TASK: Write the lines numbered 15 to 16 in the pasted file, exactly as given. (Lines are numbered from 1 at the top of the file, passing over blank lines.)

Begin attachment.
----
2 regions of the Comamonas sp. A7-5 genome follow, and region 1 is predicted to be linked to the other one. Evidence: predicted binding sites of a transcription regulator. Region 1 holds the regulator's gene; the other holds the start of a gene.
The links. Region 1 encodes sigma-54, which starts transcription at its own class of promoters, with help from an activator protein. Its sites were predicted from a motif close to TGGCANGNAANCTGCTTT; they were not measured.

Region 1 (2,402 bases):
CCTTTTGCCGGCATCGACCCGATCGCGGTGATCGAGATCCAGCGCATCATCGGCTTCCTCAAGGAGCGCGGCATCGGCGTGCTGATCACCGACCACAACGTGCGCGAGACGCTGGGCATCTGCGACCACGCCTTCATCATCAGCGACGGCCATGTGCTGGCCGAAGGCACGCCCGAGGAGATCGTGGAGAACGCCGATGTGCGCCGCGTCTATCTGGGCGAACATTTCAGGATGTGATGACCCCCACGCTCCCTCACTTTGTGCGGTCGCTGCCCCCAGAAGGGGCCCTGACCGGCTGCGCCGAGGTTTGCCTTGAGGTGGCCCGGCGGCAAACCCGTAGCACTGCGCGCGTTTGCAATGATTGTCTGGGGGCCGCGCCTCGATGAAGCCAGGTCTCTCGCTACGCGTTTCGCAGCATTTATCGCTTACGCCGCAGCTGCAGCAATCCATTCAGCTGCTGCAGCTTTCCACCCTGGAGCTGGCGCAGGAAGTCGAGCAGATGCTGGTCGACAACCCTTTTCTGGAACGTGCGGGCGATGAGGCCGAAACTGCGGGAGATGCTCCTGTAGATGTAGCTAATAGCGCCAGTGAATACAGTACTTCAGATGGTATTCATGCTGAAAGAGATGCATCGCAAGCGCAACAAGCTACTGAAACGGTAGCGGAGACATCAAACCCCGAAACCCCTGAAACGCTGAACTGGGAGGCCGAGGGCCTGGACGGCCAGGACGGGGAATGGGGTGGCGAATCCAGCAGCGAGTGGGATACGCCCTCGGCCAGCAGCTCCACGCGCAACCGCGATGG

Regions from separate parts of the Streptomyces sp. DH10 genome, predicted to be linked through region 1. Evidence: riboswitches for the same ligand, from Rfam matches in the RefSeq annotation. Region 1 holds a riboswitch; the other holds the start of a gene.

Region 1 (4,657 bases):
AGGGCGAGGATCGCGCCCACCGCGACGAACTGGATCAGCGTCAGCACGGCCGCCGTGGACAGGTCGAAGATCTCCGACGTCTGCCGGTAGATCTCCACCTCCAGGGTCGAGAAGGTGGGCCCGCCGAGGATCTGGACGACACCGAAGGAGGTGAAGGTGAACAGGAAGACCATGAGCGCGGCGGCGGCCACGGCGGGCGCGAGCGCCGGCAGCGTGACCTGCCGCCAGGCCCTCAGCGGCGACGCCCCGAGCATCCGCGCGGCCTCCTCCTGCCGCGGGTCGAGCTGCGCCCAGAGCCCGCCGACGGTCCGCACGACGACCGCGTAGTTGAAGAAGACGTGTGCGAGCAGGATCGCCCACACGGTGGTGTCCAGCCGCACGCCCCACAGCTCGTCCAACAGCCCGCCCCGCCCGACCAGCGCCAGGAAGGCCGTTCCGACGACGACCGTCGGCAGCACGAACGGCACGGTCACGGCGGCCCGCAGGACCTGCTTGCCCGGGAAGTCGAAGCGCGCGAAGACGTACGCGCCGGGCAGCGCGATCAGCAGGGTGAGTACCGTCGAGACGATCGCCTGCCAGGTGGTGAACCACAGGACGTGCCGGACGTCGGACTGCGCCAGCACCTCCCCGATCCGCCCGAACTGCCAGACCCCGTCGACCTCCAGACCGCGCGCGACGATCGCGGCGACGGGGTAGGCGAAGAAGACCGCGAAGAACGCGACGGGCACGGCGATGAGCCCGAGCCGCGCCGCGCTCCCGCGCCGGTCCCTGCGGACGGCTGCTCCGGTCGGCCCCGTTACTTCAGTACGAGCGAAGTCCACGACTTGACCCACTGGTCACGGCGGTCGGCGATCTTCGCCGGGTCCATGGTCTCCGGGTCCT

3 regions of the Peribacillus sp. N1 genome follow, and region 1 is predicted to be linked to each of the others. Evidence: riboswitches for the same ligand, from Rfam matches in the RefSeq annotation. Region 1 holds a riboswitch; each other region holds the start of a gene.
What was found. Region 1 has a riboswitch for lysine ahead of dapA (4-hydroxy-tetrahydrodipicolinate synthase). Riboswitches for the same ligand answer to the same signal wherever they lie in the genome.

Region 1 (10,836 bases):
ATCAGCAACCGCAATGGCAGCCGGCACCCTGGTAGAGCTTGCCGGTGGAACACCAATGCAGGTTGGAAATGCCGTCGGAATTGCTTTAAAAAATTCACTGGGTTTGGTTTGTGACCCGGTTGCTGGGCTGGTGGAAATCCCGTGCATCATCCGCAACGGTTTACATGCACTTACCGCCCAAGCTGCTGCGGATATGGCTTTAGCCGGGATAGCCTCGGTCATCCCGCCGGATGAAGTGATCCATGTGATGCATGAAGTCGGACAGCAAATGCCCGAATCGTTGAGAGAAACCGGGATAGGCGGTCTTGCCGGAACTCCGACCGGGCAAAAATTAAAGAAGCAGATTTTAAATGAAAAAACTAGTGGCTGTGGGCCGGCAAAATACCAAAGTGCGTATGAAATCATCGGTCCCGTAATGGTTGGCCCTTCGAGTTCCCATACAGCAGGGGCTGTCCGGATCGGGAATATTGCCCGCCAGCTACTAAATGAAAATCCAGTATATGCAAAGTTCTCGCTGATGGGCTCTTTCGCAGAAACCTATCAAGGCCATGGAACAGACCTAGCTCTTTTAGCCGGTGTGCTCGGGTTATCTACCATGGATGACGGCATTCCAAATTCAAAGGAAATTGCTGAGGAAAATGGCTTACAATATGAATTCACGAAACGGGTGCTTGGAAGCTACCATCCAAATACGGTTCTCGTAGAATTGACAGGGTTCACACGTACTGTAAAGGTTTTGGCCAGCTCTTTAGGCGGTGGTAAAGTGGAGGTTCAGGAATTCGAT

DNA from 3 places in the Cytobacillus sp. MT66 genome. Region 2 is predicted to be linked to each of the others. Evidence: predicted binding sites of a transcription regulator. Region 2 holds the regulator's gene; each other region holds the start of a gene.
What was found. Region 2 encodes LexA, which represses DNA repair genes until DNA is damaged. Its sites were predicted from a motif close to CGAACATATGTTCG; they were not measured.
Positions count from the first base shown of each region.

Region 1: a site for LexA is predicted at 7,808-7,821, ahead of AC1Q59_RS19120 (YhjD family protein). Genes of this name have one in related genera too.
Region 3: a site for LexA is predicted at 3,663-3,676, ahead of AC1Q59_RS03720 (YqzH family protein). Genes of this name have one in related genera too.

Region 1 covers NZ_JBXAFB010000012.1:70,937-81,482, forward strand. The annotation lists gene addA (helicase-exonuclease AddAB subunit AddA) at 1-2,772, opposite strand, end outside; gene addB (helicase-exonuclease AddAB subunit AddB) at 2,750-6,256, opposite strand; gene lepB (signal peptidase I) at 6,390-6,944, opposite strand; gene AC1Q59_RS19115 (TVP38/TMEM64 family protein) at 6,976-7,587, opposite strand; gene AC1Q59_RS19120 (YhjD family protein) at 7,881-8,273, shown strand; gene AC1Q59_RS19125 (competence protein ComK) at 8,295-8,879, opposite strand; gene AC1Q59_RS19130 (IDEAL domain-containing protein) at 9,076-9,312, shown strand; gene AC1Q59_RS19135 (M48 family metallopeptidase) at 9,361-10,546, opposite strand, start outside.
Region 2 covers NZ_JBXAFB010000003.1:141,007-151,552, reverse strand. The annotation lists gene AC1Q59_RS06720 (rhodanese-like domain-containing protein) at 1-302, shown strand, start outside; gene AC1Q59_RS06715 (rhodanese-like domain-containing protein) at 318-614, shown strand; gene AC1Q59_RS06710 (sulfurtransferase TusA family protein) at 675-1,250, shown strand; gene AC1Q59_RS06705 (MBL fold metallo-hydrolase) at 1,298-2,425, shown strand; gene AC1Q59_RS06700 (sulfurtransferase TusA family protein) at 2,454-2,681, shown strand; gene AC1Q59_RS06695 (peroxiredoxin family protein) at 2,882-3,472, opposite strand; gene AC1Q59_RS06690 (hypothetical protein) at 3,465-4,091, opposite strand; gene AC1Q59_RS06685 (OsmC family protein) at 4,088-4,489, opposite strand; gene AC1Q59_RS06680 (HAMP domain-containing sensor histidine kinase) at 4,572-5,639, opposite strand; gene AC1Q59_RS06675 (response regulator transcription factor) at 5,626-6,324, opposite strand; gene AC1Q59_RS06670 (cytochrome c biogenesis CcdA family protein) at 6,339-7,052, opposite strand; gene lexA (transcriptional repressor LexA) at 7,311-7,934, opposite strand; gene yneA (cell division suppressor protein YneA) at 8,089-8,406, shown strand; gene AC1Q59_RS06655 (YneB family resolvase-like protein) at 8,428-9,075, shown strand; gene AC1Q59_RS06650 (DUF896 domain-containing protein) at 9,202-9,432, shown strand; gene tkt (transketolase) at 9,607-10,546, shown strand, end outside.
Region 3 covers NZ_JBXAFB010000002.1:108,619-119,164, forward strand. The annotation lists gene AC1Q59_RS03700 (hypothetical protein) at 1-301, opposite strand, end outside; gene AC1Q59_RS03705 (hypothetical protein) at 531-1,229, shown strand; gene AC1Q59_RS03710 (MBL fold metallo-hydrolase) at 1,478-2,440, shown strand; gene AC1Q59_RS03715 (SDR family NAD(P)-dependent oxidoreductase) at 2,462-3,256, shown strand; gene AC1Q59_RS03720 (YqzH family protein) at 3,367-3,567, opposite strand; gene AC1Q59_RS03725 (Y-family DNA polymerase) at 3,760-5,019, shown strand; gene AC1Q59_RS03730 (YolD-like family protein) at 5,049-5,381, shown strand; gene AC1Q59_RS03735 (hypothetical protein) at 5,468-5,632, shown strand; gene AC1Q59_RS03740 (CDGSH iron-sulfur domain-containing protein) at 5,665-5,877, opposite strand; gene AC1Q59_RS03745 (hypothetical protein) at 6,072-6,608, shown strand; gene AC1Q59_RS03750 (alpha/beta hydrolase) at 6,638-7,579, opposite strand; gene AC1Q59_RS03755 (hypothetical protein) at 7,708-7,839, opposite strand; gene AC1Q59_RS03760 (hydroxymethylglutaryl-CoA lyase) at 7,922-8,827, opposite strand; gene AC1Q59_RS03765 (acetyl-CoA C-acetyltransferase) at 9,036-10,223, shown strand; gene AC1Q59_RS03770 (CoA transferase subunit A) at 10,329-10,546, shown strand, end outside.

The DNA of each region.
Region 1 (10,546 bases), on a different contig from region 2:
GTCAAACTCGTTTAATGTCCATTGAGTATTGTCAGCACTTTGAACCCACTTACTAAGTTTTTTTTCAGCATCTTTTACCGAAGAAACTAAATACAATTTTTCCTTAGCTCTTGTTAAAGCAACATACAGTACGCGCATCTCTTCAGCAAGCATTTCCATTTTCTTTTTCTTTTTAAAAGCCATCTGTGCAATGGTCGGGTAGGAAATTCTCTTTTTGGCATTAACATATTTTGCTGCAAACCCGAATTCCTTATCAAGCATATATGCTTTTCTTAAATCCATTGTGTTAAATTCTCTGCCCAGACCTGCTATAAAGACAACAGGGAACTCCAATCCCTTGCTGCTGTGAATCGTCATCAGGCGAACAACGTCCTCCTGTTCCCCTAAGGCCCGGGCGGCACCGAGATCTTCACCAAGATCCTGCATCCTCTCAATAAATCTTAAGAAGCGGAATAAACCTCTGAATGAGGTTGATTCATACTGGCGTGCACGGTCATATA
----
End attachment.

Region 1: a site for LexA is predicted at 7,808-7,821, ahead of AC1Q59_RS19120 (YhjD family protein). Genes of this name have one in related genera too.
Region 3: a site for LexA is predicted at 3,663-3,676, ahead of AC1Q59_RS03720 (YqzH family protein). Genes of this name have one in related genera too.